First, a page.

Gr 9 Up—Helena, a 17-year-old rookie counselor at the Tennessee camp where she had been a camper for eight summers, learns that growing up and taking on responsibilities changes almost everything about the innocent fun of camp. One good change: Ransome, an older counselor at the neighboring boys' camp, is actually interested in her, and their flirtation grows more serious. Yet Helena experiences a change for the worse in the friendship department. Katie, her best friend, has a birthday too late to allow her to be a counselor this year, and the division in their status leads to a gulf between them. When older counselor Winn lets Helena into the inner circle of counselors, it's a dream; but when Winn begins treating Helena like a pariah after she and Ransome begin a physical relationship, the freeze-out by yet another camp friend is a nightmare. A terrible accident ensues, and all of Helena's hopes for the best summer ever are lost. This coming-of-age novel might deserve a spot in some summer-camp care packages, but Helena comes across as a bit whiny and weak at times. Those looking for outdoorsy girl-drama can find some here, though the ending is a bit abrupt.—Suzanne Gordon, Peachtree Ridge High School, Suwanee, GA
Kirkus Reviews
Williams has all the right ingredients for a popular tale of lost innocence and fraught friendships. Unfortunately, flat characters and a predictable, painfully slow plot limit the appeal of this summer-camp story. First-person narration should make the events described feel more immediate, but instead brief, after-the-fact introductions to each section create a sense of distance. Helena tells readers about her fractured family, her best (camp) friend and her excitement at finally being a counselor, but it's unlikely they'll feel the emotions she describes. Her longtime crush on a counselor from a nearby boy's camp is consummated in a hayloft, but even that momentous event feels remarkably pedestrian (realistic, perhaps, but hardly compelling reading). Subsequent misunderstandings with friends are followed by a boating accident that leaves Helena in a coma for weeks. The accident and its aftermath, including an epilogue, are squeezed into the last 23 pages, once again muting the readers' potential emotional response. Midway between a thoughtful novel and escapist reading, this effort doesn't succeed at being either. (Fiction. YA)

Product Details

Disney Press
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449 KB
Age Range:
13 - 17 Years

Meet the Author

Kathryn Williams is a freelance writer and editor living in Nashville, Tennesee. She is the author of the young adult novel The Debutante, and Roomies: Sharing Your Home with Friends, Strangers, and Total Freaks. For more information, visit her on the Web at www.kathrynswilliams.com.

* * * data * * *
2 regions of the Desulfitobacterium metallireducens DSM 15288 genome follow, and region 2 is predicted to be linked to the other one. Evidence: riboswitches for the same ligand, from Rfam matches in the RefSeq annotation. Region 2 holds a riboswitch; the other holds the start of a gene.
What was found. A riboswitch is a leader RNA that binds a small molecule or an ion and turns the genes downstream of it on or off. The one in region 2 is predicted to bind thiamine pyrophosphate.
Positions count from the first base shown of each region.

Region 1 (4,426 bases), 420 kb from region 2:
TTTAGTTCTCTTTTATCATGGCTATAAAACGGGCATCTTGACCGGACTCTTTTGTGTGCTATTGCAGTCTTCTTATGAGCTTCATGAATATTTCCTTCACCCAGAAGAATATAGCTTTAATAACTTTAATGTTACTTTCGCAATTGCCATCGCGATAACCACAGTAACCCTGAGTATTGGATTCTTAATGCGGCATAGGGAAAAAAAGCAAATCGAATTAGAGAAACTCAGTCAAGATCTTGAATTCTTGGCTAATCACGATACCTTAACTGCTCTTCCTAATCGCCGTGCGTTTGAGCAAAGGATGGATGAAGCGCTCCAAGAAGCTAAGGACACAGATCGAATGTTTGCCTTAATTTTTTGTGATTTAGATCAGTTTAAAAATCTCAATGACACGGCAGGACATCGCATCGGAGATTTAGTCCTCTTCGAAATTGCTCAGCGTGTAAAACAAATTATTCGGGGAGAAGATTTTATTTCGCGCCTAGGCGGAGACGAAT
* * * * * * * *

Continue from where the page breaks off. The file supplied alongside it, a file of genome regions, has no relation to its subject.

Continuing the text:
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The Lost Summer 3.9 out of 5 based on 0 ratings. 8 reviews.
Anonymous More than 1 year ago
I loved this book i could not stop reading it
Suzie_Beth17 More than 1 year ago
cute story
Anonymous More than 1 year ago
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VermeerJg More than 1 year ago
Having worked in an all-girls-school, I found this novel to be palpablly life-like. The internal dialogue is sharply accurate in it's blatant honesty while capturing the conflicting priorities that typify the age of the characters. A perceptive, entertaining and nimble read.
TeensReadToo More than 1 year ago
Helena Waite is finally a counselor at Southpoint, a summer camp for girls. She's been going to camp for years, and it is all she looks forward to. The bad part is, Katie Bell, her best friend, missed the counselor age requirement by a few months, and is therefore stuck as a camper for another year. Katie Bell and Helena swear camp will be the same. But Helena thinks it will be different. And it is. Helena leaves Katie Bell behind for her counselor friends, and Ransome, her long-time crush who has become a reality. I was a little disappointed in THE LOST SUMMER. The ending was a complete surprise that I didn't see coming, which is always a good thing, but a lot of the time I found myself quite annoyed by Helena, what with her treating her best friend the way she did. With me knowing so much about camp, it made me curious, because most of the time it seemed as though there was nobody watching the campers. I really thought this book was going to be different, but overall it's an entertaining read.
Anonymous More than 1 year ago